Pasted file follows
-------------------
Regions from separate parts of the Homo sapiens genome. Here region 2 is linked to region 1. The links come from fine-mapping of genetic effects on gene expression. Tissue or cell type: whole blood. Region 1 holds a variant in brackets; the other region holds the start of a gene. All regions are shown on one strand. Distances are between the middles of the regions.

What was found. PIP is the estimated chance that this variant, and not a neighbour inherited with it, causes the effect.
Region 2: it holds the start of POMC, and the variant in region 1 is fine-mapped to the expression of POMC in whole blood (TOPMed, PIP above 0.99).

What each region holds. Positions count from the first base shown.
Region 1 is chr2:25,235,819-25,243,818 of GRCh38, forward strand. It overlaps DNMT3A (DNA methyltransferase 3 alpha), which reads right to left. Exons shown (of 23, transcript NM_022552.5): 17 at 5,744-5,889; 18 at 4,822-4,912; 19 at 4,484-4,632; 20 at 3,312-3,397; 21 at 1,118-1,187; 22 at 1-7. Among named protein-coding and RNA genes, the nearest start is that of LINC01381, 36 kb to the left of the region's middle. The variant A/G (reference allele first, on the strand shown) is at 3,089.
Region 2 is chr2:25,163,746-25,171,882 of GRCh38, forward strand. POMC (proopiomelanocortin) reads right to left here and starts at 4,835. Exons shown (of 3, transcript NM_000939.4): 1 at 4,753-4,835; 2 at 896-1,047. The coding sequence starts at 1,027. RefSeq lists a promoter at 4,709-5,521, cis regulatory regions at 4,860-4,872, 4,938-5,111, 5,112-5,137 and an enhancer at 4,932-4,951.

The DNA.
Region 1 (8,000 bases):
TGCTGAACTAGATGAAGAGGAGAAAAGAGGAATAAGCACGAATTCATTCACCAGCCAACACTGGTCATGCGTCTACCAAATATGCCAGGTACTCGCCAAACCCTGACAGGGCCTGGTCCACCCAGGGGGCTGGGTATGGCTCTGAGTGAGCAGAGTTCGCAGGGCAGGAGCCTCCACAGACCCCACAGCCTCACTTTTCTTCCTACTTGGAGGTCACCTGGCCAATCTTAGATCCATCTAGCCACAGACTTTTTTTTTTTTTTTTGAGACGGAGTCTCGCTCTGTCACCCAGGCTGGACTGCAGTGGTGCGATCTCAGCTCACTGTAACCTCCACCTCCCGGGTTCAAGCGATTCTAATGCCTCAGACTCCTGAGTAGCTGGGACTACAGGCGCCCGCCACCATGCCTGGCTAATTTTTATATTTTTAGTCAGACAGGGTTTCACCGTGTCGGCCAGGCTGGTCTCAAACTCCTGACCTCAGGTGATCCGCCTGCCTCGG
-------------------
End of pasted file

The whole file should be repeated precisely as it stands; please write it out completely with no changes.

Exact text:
Regions from separate parts of the Homo sapiens genome. Here region 2 is linked to region 1. The links come from fine-mapping of genetic effects on gene expression. Tissue or cell type: whole blood. Region 1 holds a variant in brackets; the other region holds the start of a gene. All regions are shown on one strand. Distances are between the middles of the regions.

What was found. PIP is the estimated chance that this variant, and not a neighbour inherited with it, causes the effect.
Region 2: it holds the start of POMC, and the variant in region 1 is fine-mapped to the expression of POMC in whole blood (TOPMed, PIP above 0.99).

What each region holds. Positions count from the first base shown.
Region 1 is chr2:25,235,819-25,243,818 of GRCh38, forward strand. It overlaps DNMT3A (DNA methyltransferase 3 alpha), which reads right to left. Exons shown (of 23, transcript NM_022552.5): 17 at 5,744-5,889; 18 at 4,822-4,912; 19 at 4,484-4,632; 20 at 3,312-3,397; 21 at 1,118-1,187; 22 at 1-7. Among named protein-coding and RNA genes, the nearest start is that of LINC01381, 36 kb to the left of the region's middle. The variant A/G (reference allele first, on the strand shown) is at 3,089.
Region 2 is chr2:25,163,746-25,171,882 of GRCh38, forward strand. POMC (proopiomelanocortin) reads right to left here and starts at 4,835. Exons shown (of 3, transcript NM_000939.4): 1 at 4,753-4,835; 2 at 896-1,047. The coding sequence starts at 1,027. RefSeq lists a promoter at 4,709-5,521, cis regulatory regions at 4,860-4,872, 4,938-5,111, 5,112-5,137 and an enhancer at 4,932-4,951.

The DNA.
Region 1 (8,000 bases):
TGCTGAACTAGATGAAGAGGAGAAAAGAGGAATAAGCACGAATTCATTCACCAGCCAACACTGGTCATGCGTCTACCAAATATGCCAGGTACTCGCCAAACCCTGACAGGGCCTGGTCCACCCAGGGGGCTGGGTATGGCTCTGAGTGAGCAGAGTTCGCAGGGCAGGAGCCTCCACAGACCCCACAGCCTCACTTTTCTTCCTACTTGGAGGTCACCTGGCCAATCTTAGATCCATCTAGCCACAGACTTTTTTTTTTTTTTTTGAGACGGAGTCTCGCTCTGTCACCCAGGCTGGACTGCAGTGGTGCGATCTCAGCTCACTGTAACCTCCACCTCCCGGGTTCAAGCGATTCTAATGCCTCAGACTCCTGAGTAGCTGGGACTACAGGCGCCCGCCACCATGCCTGGCTAATTTTTATATTTTTAGTCAGACAGGGTTTCACCGTGTCGGCCAGGCTGGTCTCAAACTCCTGACCTCAGGTGATCCGCCTGCCTCGG